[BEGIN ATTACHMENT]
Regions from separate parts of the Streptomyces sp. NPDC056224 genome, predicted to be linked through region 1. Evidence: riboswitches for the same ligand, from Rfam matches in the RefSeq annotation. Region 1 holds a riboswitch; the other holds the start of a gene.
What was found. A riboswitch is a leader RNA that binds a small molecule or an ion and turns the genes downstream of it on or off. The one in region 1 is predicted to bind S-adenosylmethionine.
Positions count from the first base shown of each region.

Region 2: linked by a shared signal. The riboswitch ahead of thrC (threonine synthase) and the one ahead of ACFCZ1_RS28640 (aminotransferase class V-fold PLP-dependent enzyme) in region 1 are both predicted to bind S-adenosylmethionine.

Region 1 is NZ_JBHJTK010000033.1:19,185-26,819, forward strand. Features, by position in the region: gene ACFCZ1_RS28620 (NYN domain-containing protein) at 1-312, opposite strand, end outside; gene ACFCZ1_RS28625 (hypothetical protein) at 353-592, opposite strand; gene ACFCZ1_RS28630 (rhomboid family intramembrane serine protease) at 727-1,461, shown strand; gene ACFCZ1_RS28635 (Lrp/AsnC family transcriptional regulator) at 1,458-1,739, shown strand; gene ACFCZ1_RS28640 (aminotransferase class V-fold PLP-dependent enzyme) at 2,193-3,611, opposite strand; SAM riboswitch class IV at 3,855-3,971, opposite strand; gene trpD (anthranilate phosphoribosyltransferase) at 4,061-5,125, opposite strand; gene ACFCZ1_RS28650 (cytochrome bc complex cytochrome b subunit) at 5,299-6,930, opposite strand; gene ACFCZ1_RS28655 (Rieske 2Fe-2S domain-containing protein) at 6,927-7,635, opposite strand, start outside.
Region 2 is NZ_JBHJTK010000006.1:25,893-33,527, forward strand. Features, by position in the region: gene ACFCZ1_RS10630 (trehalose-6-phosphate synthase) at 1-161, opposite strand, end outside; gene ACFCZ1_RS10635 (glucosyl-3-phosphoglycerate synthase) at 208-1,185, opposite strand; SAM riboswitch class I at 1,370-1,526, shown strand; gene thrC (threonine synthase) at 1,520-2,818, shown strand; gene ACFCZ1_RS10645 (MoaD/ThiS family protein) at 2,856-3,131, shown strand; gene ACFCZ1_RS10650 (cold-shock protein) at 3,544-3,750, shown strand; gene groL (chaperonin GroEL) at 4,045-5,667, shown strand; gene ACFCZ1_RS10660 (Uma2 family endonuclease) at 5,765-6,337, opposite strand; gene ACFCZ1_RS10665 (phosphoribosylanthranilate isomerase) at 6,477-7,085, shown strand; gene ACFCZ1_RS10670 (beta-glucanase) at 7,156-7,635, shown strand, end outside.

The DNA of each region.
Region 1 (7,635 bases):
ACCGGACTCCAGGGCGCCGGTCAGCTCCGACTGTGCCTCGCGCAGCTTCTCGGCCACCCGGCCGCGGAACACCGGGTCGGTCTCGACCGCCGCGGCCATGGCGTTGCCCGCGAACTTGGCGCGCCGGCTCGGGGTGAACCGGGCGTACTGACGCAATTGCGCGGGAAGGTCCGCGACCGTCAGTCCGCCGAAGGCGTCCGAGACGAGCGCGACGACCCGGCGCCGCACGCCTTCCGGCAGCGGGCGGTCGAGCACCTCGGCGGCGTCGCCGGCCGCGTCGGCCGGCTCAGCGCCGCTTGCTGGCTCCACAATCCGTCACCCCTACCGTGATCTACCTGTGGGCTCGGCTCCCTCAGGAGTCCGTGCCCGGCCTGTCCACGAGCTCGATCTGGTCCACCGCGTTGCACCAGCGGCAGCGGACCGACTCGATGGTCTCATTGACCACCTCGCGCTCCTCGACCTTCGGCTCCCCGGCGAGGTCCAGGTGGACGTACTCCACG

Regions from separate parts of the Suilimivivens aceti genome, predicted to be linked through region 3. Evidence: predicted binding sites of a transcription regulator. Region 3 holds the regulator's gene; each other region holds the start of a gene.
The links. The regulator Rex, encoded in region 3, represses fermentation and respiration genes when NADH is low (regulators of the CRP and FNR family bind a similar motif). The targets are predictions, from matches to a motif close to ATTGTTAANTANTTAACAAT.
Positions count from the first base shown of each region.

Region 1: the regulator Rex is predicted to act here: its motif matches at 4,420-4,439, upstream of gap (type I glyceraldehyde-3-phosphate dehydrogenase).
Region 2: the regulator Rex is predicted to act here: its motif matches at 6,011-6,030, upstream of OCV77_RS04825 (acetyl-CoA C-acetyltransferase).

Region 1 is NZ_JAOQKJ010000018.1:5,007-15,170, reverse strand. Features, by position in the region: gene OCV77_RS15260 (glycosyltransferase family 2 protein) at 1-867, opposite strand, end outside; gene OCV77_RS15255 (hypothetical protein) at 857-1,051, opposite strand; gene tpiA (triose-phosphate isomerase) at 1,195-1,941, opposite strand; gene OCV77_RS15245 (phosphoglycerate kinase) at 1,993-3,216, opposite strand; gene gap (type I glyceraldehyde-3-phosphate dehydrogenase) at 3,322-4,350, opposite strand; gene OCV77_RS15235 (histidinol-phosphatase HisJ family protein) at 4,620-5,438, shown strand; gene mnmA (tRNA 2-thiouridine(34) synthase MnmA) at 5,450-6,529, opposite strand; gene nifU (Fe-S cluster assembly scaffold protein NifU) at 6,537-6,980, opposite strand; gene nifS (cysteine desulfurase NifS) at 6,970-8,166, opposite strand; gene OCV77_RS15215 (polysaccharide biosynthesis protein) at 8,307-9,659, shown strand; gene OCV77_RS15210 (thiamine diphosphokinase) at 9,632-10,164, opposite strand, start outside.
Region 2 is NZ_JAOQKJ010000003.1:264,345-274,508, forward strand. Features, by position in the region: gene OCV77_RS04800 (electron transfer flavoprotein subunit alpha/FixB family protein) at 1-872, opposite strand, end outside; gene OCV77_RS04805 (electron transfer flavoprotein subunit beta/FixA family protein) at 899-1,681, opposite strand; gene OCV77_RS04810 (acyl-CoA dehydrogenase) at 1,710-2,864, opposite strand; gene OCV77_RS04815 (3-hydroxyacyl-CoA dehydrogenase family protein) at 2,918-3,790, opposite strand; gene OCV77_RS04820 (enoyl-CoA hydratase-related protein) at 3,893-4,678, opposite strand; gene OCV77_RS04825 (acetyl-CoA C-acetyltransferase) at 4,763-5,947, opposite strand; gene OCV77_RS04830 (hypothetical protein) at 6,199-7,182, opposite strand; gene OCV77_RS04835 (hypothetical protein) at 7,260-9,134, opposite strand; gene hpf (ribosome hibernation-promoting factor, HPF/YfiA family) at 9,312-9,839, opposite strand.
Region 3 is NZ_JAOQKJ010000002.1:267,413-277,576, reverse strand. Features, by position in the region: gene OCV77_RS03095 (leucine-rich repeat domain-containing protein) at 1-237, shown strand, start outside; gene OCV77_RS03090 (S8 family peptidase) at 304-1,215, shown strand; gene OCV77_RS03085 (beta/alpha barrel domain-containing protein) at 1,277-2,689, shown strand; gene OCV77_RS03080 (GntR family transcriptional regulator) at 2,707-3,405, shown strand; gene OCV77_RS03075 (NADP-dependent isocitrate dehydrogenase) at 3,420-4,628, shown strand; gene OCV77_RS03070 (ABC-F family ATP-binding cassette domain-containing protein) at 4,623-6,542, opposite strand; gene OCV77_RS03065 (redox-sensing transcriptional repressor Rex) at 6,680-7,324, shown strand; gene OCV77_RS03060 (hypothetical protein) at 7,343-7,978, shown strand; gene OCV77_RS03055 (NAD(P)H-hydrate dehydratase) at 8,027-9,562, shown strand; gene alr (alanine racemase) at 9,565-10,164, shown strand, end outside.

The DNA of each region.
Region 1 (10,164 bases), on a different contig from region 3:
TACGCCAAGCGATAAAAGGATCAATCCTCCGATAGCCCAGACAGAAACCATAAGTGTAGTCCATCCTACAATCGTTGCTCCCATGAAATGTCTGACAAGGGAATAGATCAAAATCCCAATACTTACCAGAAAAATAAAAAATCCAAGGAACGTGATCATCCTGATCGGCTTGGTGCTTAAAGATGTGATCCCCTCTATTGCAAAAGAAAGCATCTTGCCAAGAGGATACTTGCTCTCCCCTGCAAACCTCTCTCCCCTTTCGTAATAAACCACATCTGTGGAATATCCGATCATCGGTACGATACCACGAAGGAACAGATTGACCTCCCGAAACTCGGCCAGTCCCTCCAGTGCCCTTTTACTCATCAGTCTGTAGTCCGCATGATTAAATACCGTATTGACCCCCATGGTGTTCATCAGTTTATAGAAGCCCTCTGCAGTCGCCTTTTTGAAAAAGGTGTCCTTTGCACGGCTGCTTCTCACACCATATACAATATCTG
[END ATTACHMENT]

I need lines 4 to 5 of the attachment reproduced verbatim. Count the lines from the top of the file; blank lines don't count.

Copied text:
Region 2: linked by a shared signal. The riboswitch ahead of thrC (threonine synthase) and the one ahead of ACFCZ1_RS28640 (aminotransferase class V-fold PLP-dependent enzyme) in region 1 are both predicted to bind S-adenosylmethionine.

Region 1 is NZ_JBHJTK010000033.1:19,185-26,819, forward strand. Features, by position in the region: gene ACFCZ1_RS28620 (NYN domain-containing protein) at 1-312, opposite strand, end outside; gene ACFCZ1_RS28625 (hypothetical protein) at 353-592, opposite strand; gene ACFCZ1_RS28630 (rhomboid family intramembrane serine protease) at 727-1,461, shown strand; gene ACFCZ1_RS28635 (Lrp/AsnC family transcriptional regulator) at 1,458-1,739, shown strand; gene ACFCZ1_RS28640 (aminotransferase class V-fold PLP-dependent enzyme) at 2,193-3,611, opposite strand; SAM riboswitch class IV at 3,855-3,971, opposite strand; gene trpD (anthranilate phosphoribosyltransferase) at 4,061-5,125, opposite strand; gene ACFCZ1_RS28650 (cytochrome bc complex cytochrome b subunit) at 5,299-6,930, opposite strand; gene ACFCZ1_RS28655 (Rieske 2Fe-2S domain-containing protein) at 6,927-7,635, opposite strand, start outside.